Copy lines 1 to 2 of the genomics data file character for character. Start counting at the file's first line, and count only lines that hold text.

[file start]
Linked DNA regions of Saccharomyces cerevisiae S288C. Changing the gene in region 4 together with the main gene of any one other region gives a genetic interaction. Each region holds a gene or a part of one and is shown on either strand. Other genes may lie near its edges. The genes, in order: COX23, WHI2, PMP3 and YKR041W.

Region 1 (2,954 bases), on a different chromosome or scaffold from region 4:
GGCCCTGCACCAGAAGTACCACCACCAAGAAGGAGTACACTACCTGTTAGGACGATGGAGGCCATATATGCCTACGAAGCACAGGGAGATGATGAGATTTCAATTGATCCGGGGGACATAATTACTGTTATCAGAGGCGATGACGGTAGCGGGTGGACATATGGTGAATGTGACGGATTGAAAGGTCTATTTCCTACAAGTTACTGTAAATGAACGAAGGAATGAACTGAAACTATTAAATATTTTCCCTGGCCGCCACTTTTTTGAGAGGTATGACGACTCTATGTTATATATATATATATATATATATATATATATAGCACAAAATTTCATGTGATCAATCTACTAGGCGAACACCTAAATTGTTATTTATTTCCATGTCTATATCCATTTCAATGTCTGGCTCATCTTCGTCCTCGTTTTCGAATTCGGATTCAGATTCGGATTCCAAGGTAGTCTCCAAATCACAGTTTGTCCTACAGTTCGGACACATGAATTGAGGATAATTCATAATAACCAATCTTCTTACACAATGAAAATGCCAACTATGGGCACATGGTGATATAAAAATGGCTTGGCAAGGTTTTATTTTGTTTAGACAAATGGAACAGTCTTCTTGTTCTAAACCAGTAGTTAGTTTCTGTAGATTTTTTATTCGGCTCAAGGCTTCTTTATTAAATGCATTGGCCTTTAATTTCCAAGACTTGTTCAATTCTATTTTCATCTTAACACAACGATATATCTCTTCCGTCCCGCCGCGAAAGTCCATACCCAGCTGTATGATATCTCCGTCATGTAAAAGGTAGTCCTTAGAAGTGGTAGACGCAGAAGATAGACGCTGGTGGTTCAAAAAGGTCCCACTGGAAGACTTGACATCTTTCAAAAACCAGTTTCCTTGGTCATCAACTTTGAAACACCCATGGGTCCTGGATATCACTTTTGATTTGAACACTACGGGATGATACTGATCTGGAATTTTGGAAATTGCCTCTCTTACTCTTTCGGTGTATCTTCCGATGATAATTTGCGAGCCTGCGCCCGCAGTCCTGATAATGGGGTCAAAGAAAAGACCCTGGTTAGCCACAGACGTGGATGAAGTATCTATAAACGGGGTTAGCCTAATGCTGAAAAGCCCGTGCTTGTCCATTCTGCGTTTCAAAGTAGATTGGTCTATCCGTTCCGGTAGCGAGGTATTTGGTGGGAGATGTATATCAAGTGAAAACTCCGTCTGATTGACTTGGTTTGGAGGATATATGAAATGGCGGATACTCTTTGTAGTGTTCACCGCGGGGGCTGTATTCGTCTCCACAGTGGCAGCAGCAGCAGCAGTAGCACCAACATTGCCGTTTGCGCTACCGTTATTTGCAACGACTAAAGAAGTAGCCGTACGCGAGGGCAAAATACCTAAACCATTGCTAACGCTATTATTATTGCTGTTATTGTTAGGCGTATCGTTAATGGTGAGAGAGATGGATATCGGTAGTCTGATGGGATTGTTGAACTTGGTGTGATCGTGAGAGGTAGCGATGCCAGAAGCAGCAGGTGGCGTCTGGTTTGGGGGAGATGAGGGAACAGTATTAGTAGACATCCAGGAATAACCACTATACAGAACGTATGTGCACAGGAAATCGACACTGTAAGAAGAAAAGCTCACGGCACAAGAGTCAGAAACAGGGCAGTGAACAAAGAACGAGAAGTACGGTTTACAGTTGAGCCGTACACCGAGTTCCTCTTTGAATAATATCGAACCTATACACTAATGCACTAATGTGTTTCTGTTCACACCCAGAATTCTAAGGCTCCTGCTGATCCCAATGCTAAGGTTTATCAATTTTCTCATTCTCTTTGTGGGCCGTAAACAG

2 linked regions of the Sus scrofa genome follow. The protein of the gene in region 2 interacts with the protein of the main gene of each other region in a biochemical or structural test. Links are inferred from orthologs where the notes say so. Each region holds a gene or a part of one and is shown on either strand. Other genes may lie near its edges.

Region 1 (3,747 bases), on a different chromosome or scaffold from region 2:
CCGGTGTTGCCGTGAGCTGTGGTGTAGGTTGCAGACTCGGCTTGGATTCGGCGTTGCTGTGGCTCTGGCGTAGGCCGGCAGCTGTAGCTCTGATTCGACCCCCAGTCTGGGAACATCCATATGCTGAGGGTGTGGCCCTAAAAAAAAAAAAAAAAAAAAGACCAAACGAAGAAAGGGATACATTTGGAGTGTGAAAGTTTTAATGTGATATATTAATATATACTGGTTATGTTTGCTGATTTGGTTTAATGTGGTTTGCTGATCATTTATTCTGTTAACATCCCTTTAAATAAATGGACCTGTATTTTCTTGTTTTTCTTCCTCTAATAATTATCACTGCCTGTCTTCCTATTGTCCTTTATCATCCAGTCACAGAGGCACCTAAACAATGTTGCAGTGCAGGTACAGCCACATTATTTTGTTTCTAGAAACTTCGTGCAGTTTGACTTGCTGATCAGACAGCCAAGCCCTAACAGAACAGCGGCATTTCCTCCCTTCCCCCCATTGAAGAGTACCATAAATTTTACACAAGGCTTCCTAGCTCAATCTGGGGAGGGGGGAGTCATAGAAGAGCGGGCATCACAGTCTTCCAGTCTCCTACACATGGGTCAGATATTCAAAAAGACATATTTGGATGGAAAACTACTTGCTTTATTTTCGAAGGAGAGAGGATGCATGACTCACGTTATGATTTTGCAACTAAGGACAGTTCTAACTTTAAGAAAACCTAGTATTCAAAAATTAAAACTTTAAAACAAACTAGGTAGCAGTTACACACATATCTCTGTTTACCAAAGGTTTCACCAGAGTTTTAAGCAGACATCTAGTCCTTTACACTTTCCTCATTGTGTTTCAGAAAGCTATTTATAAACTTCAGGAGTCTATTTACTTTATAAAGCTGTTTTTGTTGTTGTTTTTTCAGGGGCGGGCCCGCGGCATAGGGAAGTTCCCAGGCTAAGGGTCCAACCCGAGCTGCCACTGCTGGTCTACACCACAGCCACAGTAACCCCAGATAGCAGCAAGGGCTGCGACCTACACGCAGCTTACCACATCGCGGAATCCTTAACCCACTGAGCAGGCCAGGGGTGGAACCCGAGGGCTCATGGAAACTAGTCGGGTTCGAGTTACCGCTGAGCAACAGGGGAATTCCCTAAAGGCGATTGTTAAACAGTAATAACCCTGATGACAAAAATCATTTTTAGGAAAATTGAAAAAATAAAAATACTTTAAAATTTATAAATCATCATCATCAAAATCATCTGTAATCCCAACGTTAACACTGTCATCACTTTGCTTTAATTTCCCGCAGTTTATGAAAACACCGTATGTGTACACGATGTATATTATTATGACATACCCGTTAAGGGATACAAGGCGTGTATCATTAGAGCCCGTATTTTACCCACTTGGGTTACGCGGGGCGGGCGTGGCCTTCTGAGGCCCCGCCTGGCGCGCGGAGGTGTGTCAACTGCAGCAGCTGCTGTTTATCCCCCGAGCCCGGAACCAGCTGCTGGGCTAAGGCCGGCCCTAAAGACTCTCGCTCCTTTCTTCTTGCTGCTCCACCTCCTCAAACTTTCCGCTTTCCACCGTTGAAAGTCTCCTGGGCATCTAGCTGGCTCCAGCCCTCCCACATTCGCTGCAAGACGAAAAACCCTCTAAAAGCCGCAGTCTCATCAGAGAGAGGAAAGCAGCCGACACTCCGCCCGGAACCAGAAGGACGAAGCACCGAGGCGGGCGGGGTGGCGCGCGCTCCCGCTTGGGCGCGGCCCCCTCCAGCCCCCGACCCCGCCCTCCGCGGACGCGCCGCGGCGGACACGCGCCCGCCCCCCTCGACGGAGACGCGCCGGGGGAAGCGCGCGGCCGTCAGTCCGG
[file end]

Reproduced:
Linked DNA regions of Saccharomyces cerevisiae S288C. Changing the gene in region 4 together with the main gene of any one other region gives a genetic interaction. Each region holds a gene or a part of one and is shown on either strand. Other genes may lie near its edges. The genes, in order: COX23, WHI2, PMP3 and YKR041W.

Region 1 (2,954 bases), on a different chromosome or scaffold from region 4: